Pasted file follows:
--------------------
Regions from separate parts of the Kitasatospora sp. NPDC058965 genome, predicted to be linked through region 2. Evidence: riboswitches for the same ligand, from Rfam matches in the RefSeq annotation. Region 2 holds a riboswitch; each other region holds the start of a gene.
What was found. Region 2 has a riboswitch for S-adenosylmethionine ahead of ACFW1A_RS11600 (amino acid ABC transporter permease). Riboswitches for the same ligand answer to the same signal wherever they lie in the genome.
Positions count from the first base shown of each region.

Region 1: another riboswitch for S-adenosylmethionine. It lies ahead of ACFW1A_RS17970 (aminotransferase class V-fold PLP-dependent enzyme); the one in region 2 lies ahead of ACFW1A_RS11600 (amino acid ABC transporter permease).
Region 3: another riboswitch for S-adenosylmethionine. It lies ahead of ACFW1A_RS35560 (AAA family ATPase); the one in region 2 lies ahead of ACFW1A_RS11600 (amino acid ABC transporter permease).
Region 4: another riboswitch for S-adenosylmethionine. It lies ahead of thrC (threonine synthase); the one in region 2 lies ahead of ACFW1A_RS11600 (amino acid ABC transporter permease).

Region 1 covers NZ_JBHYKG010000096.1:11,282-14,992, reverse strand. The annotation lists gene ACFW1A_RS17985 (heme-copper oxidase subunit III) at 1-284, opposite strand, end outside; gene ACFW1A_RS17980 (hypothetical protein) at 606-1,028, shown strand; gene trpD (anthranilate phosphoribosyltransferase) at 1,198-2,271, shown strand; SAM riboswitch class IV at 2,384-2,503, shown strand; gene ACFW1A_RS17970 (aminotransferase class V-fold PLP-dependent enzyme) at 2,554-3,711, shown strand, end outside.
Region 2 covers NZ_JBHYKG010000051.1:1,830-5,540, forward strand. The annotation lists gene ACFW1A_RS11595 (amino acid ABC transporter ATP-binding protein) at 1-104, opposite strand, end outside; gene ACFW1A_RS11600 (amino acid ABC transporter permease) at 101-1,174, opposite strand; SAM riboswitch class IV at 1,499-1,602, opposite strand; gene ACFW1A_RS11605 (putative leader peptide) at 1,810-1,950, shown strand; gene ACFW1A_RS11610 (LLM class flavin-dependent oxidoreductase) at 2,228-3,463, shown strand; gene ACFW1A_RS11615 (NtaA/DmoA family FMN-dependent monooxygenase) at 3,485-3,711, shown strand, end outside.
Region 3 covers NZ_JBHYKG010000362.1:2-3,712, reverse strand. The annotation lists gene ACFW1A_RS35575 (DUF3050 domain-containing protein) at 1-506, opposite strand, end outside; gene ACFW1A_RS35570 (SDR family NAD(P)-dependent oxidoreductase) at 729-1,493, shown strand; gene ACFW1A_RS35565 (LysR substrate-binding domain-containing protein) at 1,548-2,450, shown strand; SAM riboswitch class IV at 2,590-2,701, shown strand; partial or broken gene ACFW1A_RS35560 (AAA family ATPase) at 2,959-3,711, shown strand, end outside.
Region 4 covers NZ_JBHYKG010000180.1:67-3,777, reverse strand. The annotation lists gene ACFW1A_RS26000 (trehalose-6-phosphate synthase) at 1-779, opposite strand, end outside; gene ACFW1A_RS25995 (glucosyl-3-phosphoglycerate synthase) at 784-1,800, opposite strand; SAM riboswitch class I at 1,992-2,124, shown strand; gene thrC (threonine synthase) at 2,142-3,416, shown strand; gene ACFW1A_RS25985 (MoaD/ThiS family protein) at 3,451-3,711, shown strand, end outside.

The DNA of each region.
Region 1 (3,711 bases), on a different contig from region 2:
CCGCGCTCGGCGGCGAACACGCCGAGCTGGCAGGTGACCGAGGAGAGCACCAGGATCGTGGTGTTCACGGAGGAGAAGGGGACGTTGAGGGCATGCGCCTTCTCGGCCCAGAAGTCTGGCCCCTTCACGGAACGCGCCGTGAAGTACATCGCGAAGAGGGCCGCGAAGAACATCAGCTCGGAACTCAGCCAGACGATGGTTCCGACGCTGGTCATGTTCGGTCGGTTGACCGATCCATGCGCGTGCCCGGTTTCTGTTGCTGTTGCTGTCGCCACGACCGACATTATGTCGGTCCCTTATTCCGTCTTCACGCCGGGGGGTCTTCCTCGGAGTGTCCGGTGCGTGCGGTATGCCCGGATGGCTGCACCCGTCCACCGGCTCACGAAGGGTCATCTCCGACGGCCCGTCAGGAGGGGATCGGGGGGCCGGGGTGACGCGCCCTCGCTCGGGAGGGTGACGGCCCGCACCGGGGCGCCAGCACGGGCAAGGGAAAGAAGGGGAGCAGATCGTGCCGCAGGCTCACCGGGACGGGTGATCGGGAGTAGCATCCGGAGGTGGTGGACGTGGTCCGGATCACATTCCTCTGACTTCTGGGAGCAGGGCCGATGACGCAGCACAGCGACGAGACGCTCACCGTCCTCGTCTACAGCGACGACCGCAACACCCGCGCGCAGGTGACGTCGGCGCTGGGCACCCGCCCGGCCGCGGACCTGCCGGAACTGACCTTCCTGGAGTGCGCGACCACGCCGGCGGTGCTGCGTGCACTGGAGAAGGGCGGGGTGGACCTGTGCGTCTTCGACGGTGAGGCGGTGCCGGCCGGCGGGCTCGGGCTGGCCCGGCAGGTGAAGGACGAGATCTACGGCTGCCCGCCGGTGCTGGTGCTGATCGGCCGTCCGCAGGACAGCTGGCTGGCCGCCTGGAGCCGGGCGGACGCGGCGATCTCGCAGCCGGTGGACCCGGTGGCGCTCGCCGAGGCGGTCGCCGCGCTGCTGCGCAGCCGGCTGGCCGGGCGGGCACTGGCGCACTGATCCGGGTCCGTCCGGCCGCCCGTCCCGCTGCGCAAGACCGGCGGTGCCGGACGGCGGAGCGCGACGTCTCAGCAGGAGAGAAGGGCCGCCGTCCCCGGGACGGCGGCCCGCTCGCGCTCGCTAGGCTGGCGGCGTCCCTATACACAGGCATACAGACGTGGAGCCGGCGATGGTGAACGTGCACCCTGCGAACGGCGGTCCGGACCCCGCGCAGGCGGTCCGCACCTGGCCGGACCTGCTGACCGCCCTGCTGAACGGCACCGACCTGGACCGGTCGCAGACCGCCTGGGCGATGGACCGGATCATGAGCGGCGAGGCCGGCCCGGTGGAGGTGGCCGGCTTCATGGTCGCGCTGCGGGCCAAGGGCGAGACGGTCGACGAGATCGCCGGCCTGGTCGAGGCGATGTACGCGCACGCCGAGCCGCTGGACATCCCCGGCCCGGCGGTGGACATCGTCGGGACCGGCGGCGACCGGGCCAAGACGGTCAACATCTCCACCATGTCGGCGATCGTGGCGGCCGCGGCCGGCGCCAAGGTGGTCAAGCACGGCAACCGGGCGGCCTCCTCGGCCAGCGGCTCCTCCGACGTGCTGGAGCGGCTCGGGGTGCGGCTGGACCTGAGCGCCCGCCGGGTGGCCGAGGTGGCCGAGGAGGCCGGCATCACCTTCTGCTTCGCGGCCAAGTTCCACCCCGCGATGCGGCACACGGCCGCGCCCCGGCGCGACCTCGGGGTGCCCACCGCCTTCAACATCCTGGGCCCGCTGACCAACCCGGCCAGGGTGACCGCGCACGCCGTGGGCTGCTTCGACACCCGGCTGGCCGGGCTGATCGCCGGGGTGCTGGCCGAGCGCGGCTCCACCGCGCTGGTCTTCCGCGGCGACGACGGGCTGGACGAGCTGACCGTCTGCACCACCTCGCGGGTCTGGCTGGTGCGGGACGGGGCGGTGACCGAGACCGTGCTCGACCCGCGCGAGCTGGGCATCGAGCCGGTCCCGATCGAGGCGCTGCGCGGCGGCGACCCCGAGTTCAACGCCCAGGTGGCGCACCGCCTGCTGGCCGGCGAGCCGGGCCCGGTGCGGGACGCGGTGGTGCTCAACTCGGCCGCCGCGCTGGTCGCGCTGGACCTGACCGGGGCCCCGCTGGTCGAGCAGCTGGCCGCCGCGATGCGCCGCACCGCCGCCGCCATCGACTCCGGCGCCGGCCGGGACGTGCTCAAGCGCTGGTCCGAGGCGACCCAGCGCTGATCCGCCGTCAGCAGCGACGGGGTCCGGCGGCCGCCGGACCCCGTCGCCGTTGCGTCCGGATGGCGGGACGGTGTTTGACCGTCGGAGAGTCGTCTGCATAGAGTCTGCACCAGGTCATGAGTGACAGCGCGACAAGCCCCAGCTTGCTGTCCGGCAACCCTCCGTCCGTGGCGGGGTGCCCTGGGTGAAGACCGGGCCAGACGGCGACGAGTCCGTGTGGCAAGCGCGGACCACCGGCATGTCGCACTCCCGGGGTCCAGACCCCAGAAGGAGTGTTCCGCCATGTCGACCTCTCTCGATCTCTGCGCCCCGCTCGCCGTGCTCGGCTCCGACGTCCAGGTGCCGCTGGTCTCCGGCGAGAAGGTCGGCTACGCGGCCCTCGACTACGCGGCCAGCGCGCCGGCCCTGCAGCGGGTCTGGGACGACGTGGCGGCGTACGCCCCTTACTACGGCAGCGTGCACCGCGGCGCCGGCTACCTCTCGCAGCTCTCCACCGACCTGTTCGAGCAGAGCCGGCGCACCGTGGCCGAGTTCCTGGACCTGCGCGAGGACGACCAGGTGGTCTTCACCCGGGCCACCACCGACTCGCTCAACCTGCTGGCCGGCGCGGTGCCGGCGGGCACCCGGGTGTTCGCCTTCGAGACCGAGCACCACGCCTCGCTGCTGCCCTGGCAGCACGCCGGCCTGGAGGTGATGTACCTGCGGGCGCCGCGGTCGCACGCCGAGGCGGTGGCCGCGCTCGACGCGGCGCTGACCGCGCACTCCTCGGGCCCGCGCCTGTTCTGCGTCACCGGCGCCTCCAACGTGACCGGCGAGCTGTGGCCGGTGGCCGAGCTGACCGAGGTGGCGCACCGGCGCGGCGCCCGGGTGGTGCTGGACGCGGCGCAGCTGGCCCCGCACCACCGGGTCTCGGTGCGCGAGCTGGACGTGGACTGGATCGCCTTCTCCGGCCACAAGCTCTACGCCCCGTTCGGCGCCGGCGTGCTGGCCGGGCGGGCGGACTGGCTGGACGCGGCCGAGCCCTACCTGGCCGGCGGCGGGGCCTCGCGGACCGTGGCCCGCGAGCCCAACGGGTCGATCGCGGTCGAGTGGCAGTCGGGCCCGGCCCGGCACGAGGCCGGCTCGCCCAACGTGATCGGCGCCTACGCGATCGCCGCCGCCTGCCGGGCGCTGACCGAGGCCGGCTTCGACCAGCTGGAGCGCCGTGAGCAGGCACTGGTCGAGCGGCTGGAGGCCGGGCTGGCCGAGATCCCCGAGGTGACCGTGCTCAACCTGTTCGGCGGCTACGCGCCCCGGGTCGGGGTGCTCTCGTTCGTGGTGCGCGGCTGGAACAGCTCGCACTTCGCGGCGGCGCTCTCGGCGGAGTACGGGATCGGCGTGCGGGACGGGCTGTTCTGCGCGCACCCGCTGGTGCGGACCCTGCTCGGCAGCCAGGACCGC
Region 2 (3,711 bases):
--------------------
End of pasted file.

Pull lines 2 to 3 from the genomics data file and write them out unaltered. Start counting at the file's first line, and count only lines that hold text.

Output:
What was found. Region 2 has a riboswitch for S-adenosylmethionine ahead of ACFW1A_RS11600 (amino acid ABC transporter permease). Riboswitches for the same ligand answer to the same signal wherever they lie in the genome.
Positions count from the first base shown of each region.